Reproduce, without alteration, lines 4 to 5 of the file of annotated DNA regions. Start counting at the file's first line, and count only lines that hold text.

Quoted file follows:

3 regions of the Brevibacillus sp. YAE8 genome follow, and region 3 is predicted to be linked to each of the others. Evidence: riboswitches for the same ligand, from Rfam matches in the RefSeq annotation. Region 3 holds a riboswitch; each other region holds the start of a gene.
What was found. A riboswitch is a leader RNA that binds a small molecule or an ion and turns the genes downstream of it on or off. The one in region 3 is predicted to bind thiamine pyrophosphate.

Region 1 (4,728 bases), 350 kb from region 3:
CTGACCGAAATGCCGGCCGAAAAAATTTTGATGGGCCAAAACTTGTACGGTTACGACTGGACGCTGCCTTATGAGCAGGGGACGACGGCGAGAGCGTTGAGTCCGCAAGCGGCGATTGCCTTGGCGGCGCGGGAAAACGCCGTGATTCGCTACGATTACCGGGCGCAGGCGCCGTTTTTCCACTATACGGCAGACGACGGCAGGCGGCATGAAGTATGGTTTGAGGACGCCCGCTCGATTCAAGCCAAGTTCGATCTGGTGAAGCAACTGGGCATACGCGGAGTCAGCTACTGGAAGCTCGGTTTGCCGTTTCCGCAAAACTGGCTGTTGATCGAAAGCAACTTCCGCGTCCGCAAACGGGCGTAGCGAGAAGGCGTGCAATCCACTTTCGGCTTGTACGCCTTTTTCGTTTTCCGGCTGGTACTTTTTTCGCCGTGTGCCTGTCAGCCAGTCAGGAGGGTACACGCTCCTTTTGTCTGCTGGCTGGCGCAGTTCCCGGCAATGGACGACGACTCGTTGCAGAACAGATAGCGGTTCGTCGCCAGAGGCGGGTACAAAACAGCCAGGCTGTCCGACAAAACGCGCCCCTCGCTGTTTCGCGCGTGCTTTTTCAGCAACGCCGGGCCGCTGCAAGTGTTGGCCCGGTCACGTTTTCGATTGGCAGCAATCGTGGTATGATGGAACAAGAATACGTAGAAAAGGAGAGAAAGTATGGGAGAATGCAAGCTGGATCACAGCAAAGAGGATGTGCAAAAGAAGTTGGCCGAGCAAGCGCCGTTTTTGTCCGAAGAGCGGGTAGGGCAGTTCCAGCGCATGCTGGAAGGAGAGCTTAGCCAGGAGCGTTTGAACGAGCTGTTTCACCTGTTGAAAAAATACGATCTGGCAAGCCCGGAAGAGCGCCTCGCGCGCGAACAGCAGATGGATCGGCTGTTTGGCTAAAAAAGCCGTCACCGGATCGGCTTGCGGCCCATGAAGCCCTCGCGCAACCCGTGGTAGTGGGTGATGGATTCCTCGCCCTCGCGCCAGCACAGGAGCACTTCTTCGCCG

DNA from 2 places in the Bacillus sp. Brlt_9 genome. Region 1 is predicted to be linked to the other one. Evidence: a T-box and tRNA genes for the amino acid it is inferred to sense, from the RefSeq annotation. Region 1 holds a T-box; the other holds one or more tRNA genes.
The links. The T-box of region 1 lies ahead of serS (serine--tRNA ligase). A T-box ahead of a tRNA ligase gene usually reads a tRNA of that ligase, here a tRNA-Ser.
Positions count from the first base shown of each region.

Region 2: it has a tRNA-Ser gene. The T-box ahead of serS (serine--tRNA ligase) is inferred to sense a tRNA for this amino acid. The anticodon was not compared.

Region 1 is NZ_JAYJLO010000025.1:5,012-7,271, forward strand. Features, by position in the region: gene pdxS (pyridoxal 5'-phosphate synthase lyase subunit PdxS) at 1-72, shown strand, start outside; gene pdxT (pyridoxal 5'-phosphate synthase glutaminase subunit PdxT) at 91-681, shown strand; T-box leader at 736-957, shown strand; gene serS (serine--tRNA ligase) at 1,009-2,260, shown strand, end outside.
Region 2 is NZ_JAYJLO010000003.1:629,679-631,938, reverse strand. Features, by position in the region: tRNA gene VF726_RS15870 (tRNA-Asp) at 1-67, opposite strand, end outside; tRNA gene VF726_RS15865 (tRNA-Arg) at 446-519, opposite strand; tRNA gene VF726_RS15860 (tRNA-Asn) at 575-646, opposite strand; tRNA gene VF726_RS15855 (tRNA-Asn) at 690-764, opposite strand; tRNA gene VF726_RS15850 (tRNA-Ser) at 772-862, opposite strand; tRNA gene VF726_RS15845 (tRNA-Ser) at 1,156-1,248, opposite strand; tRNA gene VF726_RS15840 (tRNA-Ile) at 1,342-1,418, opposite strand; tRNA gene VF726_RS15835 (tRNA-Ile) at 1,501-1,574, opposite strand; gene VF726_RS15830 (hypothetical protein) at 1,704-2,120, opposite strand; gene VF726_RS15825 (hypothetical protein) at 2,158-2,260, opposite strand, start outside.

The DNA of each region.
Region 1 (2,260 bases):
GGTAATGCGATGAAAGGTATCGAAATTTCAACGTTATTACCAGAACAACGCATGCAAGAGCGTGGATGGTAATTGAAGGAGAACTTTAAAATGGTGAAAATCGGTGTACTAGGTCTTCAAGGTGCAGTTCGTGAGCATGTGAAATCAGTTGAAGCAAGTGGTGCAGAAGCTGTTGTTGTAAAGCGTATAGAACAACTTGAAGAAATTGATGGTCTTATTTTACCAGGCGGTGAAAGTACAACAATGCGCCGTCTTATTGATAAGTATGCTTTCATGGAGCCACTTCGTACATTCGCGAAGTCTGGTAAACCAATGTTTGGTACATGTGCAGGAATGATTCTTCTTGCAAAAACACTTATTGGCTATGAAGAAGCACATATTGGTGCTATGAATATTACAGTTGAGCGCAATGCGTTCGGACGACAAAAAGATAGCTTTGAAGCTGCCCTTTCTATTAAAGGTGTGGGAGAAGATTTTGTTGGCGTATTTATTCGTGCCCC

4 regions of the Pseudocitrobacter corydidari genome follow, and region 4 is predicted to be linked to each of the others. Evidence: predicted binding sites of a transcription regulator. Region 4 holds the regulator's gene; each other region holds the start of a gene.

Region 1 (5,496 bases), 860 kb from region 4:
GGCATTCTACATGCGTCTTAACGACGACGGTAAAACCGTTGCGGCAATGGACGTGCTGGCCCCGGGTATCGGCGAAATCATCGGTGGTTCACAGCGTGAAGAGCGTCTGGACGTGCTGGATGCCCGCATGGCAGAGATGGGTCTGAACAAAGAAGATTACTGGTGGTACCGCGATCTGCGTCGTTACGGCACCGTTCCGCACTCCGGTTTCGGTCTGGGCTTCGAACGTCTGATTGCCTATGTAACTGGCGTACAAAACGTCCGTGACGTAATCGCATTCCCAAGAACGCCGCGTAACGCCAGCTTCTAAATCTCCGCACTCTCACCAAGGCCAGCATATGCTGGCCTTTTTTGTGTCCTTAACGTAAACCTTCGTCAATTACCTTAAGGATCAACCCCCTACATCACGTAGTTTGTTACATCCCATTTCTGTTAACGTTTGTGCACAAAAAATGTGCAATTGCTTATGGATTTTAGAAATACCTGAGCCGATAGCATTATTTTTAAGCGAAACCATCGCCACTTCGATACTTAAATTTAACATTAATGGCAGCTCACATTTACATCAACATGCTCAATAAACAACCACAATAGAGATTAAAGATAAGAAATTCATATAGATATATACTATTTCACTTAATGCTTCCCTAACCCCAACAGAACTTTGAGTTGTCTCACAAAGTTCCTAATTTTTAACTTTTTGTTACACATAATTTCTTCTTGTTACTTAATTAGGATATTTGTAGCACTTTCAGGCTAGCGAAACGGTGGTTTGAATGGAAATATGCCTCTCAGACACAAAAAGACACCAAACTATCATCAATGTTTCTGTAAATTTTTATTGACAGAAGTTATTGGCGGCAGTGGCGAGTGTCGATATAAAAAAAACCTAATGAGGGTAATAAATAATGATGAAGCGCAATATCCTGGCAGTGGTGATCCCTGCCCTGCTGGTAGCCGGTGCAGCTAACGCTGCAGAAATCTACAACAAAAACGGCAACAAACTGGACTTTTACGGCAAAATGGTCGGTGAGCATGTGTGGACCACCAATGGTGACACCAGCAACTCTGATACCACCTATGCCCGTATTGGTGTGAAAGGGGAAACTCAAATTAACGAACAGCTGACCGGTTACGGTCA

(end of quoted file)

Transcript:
CTGACCGAAATGCCGGCCGAAAAAATTTTGATGGGCCAAAACTTGTACGGTTACGACTGGACGCTGCCTTATGAGCAGGGGACGACGGCGAGAGCGTTGAGTCCGCAAGCGGCGATTGCCTTGGCGGCGCGGGAAAACGCCGTGATTCGCTACGATTACCGGGCGCAGGCGCCGTTTTTCCACTATACGGCAGACGACGGCAGGCGGCATGAAGTATGGTTTGAGGACGCCCGCTCGATTCAAGCCAAGTTCGATCTGGTGAAGCAACTGGGCATACGCGGAGTCAGCTACTGGAAGCTCGGTTTGCCGTTTCCGCAAAACTGGCTGTTGATCGAAAGCAACTTCCGCGTCCGCAAACGGGCGTAGCGAGAAGGCGTGCAATCCACTTTCGGCTTGTACGCCTTTTTCGTTTTCCGGCTGGTACTTTTTTCGCCGTGTGCCTGTCAGCCAGTCAGGAGGGTACACGCTCCTTTTGTCTGCTGGCTGGCGCAGTTCCCGGCAATGGACGACGACTCGTTGCAGAACAGATAGCGGTTCGTCGCCAGAGGCGGGTACAAAACAGCCAGGCTGTCCGACAAAACGCGCCCCTCGCTGTTTCGCGCGTGCTTTTTCAGCAACGCCGGGCCGCTGCAAGTGTTGGCCCGGTCACGTTTTCGATTGGCAGCAATCGTGGTATGATGGAACAAGAATACGTAGAAAAGGAGAGAAAGTATGGGAGAATGCAAGCTGGATCACAGCAAAGAGGATGTGCAAAAGAAGTTGGCCGAGCAAGCGCCGTTTTTGTCCGAAGAGCGGGTAGGGCAGTTCCAGCGCATGCTGGAAGGAGAGCTTAGCCAGGAGCGTTTGAACGAGCTGTTTCACCTGTTGAAAAAATACGATCTGGCAAGCCCGGAAGAGCGCCTCGCGCGCGAACAGCAGATGGATCGGCTGTTTGGCTAAAAAAGCCGTCACCGGATCGGCTTGCGGCCCATGAAGCCCTCGCGCAACCCGTGGTAGTGGGTGATGGATTCCTCGCCCTCGCGCCAGCACAGGAGCACTTCTTCGCCG

DNA from 2 places in the Bacillus sp. Brlt_9 genome. Region 1 is predicted to be linked to the other one. Evidence: a T-box and tRNA genes for the amino acid it is inferred to sense, from the RefSeq annotation. Region 1 holds a T-box; the other holds one or more tRNA genes.